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Coming Together: the Gaming Community At Large

Updated on June 23, 2015

One of the greatest allures to gaming is the sense of camaraderie and spirit of belonging that comes from being part of a group of like-minded individuals. This is true of all walks of life, but the earliest contemporary gamers gravitated towards one another because they felt out of place against their peers; compounding this fact was that these gamers’ hobbies and interests were not considered particularly normal and so many of them were actively marginalized for their passions. Presently, the gaming community as a whole has come a great distance away from being considered the fringe group of days-gone past and achieved a sense of acceptance from non-gamers. However, one specific trait does remain constant: the sense of belonging to the gamer community. And it is that concept of the gamer community that I would like to discuss in depth.

Bonds of Brotherhood

Among gamers, there is a deep feeling of togetherness that brings us to one another and binds us to together. This comes from our mutual love of games of all formats and genres. This is not the only common ground that we tread together; typically, gamers appreciate the same style of humor, comedy, and even idiosyncrasies. As a brief example of that last one, ask any gamer about their dice superstitions and, nine times out of ten, they will explain a couple different means (read: rituals) they use to try to make their dice roll better; not every gamer will have the same superstition about their dice, but they will most likely have one.

But anyways, the main point is that gamers will find each other and forge a strong bond founded upon our mutual passion for entertainment in games. And games are immensely fun; but they are also grounds for social interaction. Despite the stereotypes that gamers are socially awkward misfits (which only very few of us actually are), games of all types are a way for us to meet and interact. In fact, great many board gamers often state that they love board games because it is an opportunity to interact directly with another human; and some have even told me that is why they prefer tabletop gaming to online or video gaming: because they can talk face-to-face with another friendly person.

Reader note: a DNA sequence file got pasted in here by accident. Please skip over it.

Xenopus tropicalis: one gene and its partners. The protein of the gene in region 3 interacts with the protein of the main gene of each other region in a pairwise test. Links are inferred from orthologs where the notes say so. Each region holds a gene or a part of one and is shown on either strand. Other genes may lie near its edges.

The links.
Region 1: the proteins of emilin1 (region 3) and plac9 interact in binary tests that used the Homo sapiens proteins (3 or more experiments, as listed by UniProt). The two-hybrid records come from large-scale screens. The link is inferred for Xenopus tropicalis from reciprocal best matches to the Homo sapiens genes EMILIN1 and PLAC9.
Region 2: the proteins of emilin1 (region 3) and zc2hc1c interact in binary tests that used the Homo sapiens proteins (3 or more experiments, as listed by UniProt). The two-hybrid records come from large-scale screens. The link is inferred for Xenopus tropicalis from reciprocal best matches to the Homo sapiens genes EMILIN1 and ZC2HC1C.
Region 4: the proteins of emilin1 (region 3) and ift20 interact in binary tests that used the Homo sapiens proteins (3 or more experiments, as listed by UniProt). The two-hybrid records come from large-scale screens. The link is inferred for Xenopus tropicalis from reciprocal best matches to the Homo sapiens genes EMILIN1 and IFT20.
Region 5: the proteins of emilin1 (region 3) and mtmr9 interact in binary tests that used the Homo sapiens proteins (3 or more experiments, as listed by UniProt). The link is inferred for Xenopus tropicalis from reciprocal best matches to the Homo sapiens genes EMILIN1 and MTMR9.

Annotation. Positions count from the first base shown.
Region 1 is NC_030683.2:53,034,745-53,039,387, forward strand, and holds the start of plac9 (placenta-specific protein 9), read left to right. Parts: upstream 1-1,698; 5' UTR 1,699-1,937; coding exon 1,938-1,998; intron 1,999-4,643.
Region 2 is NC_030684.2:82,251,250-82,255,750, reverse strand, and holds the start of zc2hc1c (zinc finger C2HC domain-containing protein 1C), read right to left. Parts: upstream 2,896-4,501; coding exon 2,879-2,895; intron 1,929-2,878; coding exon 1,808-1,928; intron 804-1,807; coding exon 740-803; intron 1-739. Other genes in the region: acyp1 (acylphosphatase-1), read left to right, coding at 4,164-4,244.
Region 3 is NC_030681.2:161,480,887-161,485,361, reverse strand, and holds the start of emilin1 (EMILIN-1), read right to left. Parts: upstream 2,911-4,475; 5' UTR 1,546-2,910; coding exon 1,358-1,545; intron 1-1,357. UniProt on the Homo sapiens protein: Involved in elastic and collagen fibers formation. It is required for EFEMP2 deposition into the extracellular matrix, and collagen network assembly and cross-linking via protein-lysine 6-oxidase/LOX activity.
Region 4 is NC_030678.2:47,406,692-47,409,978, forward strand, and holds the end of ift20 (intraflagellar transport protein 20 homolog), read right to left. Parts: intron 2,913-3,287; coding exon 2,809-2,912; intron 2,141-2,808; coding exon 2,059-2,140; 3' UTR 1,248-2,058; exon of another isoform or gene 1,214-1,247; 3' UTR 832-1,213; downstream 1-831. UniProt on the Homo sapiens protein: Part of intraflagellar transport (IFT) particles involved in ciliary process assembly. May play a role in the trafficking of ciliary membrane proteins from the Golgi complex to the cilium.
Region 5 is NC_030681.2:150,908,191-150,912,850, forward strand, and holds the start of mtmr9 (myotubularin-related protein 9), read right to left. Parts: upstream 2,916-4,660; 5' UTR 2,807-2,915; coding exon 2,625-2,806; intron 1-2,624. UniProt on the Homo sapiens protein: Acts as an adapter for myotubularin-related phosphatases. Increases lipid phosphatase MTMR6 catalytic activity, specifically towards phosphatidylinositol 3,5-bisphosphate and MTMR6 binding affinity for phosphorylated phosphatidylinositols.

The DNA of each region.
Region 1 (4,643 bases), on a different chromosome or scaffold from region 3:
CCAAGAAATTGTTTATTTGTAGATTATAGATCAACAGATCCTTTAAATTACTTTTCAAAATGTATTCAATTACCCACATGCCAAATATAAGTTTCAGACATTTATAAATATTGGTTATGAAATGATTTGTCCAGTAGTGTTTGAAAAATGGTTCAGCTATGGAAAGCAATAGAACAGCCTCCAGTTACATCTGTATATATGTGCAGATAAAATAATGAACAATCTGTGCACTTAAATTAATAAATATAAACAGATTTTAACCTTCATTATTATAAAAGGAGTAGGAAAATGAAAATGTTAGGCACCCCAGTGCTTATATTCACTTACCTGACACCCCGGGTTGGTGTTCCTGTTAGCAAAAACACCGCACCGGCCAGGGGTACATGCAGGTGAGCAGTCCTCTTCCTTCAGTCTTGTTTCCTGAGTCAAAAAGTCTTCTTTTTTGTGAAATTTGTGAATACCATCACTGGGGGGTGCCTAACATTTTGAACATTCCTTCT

Community Includes Diversity

To put things as anviliciously blunt as possible: gamers are a childishly curious and experimentally open lot, for the most part anyways. When gamers meet for the first time (either by chance encounter or by predetermined arrangement is irrelevant), they often ask: “what games do you play;” an innocuous and intuitive question to ask. The answer helps us figure out how common our grounds are, but it also gives us an opportunity to hear about different or unfamiliar experiences that we may be interested in partaking. The ensuing conversation is an opportunity for us to find out just how entertaining this strange game might be; and if it would be something we might want to try/own.

For the other person, this is also an opportunity for them to “recruit” someone new into the game. The practical reasons is because this person could be someone new to game (read: play) with and thus provide more chances to actually play our (assuming) favorite games. However, there is the sub-text of trying to strengthen our bond with this stranger; an opening to cement our bonds of friendship and strengthen our relationship, no matter how untested.

Most of the time, gamers don’t mind trying new games and often reciprocate when the opportunity arises. However, there are plenty of times where a game proves to be unappealing for whatever reason. Despite the lacking in common grounds or not reciprocating, most gamers will still associate and even encourage the differences between them to exist. This diversity is what lends the greatest strength to the community as a whole. Our source of fun (and therefore the wellspring of our commonality) is not flavored by just one game but by a whole slew of them. And with each addition, either from new players or new games (or both), the community becomes stronger.

Atmosphere of Attitude